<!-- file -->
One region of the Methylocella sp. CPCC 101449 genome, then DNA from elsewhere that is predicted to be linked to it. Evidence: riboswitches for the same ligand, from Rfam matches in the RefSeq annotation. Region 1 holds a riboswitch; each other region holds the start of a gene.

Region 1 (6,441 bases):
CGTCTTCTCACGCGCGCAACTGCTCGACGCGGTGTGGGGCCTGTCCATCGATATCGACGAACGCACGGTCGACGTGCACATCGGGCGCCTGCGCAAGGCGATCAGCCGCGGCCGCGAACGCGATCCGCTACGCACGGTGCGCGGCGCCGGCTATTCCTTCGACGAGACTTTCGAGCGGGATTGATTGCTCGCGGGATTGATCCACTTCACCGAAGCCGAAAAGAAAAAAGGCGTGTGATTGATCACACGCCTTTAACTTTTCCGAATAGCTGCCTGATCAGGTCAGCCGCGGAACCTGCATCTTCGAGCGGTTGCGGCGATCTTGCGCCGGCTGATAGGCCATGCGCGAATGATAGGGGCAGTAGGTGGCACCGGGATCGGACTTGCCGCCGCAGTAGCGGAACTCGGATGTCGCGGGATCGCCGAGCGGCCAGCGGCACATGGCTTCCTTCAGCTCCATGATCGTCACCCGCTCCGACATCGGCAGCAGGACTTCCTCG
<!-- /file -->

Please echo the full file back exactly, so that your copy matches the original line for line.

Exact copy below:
One region of the Methylocella sp. CPCC 101449 genome, then DNA from elsewhere that is predicted to be linked to it. Evidence: riboswitches for the same ligand, from Rfam matches in the RefSeq annotation. Region 1 holds a riboswitch; each other region holds the start of a gene.

Region 1 (6,441 bases):
CGTCTTCTCACGCGCGCAACTGCTCGACGCGGTGTGGGGCCTGTCCATCGATATCGACGAACGCACGGTCGACGTGCACATCGGGCGCCTGCGCAAGGCGATCAGCCGCGGCCGCGAACGCGATCCGCTACGCACGGTGCGCGGCGCCGGCTATTCCTTCGACGAGACTTTCGAGCGGGATTGATTGCTCGCGGGATTGATCCACTTCACCGAAGCCGAAAAGAAAAAAGGCGTGTGATTGATCACACGCCTTTAACTTTTCCGAATAGCTGCCTGATCAGGTCAGCCGCGGAACCTGCATCTTCGAGCGGTTGCGGCGATCTTGCGCCGGCTGATAGGCCATGCGCGAATGATAGGGGCAGTAGGTGGCACCGGGATCGGACTTGCCGCCGCAGTAGCGGAACTCGGATGTCGCGGGATCGCCGAGCGGCCAGCGGCACATGGCTTCCTTCAGCTCCATGATCGTCACCCGCTCCGACATCGGCAGCAGGACTTCCTCG